Olson Kundig Architects
2012 AIA Seattle Honor Award
Photo Credit: Dwight Eschliman, Benjamin Benschneider
James D. Cowan FAIA
June 19, 1920 - May 22, 1999
The son of a Yakima Valley pharmacist, James Douglas Cowan pursued architectural studies at the University of Washington and Yale University (cum laude 1947). He served in the US Navy in World War II, and during a brief respite from his undersea duties in the war in the Pacific, married Ruth Moulton. The marriage lasted more than 57 years and produced three daughters, Laurie Cowan and Janet Day, of Seattle, and Deborah Gallant, of Vashon Island. Ruth Cowan died June 1, 1999.
After the war, Jim settled his growing family in Yakima and went to work for architect John W. Maloney, eventually forming the partnership Cowan, Paddock, and Hollingberry, specializing in business and institutional projects. During the 1960's, he served terms as President of both AIA Central Washington and AIA Washington State Chapter (1966). In 1968 he moved to Seattle, where he served a stint as Executive Director of the Washington State Council of Architects (now AIA Washington Council).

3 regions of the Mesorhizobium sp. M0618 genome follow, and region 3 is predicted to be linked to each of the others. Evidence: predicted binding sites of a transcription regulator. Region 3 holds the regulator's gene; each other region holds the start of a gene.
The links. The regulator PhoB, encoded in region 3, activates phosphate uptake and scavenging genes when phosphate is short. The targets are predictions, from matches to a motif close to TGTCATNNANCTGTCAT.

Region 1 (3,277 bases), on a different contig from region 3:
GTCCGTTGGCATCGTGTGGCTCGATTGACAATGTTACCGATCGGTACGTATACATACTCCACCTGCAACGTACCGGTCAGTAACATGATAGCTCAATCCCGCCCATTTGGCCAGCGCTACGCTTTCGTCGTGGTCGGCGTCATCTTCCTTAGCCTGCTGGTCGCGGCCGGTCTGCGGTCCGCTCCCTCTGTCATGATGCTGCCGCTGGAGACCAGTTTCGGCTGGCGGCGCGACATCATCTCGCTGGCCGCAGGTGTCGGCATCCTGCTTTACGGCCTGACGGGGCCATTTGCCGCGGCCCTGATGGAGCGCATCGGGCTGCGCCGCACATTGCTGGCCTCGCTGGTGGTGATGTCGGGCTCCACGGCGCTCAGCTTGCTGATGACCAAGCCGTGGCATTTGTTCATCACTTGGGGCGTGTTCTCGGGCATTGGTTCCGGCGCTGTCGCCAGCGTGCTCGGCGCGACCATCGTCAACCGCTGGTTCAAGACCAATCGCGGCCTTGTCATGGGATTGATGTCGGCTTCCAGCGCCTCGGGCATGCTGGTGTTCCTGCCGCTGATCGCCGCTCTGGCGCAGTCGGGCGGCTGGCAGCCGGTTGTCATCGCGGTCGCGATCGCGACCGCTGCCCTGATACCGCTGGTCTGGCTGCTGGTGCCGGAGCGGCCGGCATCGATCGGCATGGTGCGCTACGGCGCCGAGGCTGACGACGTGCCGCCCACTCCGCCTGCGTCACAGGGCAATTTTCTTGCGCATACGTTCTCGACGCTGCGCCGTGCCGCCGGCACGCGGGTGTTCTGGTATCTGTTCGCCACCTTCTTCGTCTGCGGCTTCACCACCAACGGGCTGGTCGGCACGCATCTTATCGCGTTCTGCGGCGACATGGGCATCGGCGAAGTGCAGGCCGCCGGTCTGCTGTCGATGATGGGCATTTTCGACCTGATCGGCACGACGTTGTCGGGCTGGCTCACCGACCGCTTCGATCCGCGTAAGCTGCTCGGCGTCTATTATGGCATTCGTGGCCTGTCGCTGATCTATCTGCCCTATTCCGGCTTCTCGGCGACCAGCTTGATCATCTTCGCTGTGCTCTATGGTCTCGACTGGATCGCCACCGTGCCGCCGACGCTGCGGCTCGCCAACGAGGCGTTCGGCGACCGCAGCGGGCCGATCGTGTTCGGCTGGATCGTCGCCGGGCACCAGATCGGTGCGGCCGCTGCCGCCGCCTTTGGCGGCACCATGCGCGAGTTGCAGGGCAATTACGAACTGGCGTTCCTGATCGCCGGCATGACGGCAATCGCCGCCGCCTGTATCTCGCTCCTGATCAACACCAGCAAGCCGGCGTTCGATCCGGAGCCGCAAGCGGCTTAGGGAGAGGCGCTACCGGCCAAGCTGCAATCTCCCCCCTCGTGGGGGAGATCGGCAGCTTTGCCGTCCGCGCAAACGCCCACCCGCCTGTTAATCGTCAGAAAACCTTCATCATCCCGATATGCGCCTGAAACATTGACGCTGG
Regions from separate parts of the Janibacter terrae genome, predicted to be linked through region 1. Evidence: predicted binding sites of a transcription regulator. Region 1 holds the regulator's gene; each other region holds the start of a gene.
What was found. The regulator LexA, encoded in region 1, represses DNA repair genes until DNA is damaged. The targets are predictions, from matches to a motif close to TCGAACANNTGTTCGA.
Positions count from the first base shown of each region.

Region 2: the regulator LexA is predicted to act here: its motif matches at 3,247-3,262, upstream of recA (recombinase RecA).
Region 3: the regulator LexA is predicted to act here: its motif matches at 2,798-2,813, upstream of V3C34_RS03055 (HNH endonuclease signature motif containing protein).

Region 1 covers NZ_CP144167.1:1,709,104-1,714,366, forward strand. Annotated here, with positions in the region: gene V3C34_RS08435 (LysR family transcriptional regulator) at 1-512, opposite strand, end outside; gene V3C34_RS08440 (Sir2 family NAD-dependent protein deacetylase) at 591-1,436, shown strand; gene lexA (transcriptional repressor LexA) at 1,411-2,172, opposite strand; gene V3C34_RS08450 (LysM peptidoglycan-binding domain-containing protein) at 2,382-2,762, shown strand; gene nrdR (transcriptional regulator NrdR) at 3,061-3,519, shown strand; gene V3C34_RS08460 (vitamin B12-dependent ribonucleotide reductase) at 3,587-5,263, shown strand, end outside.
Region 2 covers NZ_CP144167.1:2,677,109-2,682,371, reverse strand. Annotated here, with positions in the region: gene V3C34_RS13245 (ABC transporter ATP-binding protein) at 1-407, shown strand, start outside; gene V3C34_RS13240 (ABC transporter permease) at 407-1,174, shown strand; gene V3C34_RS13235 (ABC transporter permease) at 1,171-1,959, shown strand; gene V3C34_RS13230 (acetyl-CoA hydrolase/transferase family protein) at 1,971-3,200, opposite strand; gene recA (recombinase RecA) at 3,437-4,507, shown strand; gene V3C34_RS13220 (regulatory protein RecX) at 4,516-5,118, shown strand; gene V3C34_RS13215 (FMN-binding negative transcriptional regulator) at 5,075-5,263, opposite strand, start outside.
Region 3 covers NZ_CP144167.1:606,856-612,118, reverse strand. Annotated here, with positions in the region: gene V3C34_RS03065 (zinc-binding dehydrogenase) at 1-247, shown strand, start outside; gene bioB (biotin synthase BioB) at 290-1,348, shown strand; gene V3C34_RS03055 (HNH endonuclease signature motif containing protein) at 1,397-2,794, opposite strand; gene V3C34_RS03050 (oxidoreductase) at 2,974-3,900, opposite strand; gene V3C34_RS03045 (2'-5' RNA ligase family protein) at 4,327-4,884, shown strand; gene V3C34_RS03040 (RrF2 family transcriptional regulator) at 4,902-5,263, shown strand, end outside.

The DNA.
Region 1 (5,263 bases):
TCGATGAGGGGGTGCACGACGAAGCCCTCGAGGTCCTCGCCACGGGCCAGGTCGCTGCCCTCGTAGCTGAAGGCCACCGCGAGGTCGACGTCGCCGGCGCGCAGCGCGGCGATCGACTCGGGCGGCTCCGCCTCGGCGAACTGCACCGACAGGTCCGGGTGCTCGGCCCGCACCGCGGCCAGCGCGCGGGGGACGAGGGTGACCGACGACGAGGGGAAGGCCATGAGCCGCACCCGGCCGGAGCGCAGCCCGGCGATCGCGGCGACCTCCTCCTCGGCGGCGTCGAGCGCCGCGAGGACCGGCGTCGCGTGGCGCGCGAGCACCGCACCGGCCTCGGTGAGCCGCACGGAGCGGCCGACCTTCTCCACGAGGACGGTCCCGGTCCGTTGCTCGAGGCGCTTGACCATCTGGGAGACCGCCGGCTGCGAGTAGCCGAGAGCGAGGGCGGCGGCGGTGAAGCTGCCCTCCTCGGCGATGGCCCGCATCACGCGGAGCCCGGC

He worked as an architect for The Richardson Associates, McKinley Architects, and Seafirst Bank, retiring in 1985. His former boss, colleague, and long-time friend David McKinley FAIA remarked Jim's contributions to the administration of architecture, particularly in its relationship with government agencies. The American Institute of Architects honored him with election to the College of Fellows in 1977.
A licensed pilot, he often flew in pursuit of his business interests in a Piper Tri-Pacer he co-owned with one of his brothers. Active in civic and cultural affairs, he pursued his life-long interest in music and theater as head of the Yakima Community Concerts Association board and, occasionally, as a leading man in productions of the Yakima Little Theater Group.
Good design makes a difference